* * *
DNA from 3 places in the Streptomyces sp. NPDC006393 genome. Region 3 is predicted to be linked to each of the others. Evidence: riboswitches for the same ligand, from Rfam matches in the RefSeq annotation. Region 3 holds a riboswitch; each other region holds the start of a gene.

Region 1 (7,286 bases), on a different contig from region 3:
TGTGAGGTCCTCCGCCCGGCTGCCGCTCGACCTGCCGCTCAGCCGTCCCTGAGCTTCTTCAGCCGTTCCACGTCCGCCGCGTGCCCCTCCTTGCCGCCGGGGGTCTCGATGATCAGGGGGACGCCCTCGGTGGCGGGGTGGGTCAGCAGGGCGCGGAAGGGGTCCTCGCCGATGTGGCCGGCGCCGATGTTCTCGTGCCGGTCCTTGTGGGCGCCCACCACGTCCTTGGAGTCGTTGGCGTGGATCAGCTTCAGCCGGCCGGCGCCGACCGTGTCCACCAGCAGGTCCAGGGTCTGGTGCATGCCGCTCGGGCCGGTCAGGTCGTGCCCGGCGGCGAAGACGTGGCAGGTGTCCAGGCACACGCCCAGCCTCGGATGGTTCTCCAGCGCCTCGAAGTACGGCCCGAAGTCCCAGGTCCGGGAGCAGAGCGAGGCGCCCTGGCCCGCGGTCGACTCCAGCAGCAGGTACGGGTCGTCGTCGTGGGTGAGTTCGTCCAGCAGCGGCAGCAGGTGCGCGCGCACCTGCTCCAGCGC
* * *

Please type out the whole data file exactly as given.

DNA from 3 places in the Streptomyces sp. NPDC006393 genome. Region 3 is predicted to be linked to each of the others. Evidence: riboswitches for the same ligand, from Rfam matches in the RefSeq annotation. Region 3 holds a riboswitch; each other region holds the start of a gene.

Region 1 (7,286 bases), on a different contig from region 3:
TGTGAGGTCCTCCGCCCGGCTGCCGCTCGACCTGCCGCTCAGCCGTCCCTGAGCTTCTTCAGCCGTTCCACGTCCGCCGCGTGCCCCTCCTTGCCGCCGGGGGTCTCGATGATCAGGGGGACGCCCTCGGTGGCGGGGTGGGTCAGCAGGGCGCGGAAGGGGTCCTCGCCGATGTGGCCGGCGCCGATGTTCTCGTGCCGGTCCTTGTGGGCGCCCACCACGTCCTTGGAGTCGTTGGCGTGGATCAGCTTCAGCCGGCCGGCGCCGACCGTGTCCACCAGCAGGTCCAGGGTCTGGTGCATGCCGCTCGGGCCGGTCAGGTCGTGCCCGGCGGCGAAGACGTGGCAGGTGTCCAGGCACACGCCCAGCCTCGGATGGTTCTCCAGCGCCTCGAAGTACGGCCCGAAGTCCCAGGTCCGGGAGCAGAGCGAGGCGCCCTGGCCCGCGGTCGACTCCAGCAGCAGGTACGGGTCGTCGTCGTGGGTGAGTTCGTCCAGCAGCGGCAGCAGGTGCGCGCGCACCTGCTCCAGCGC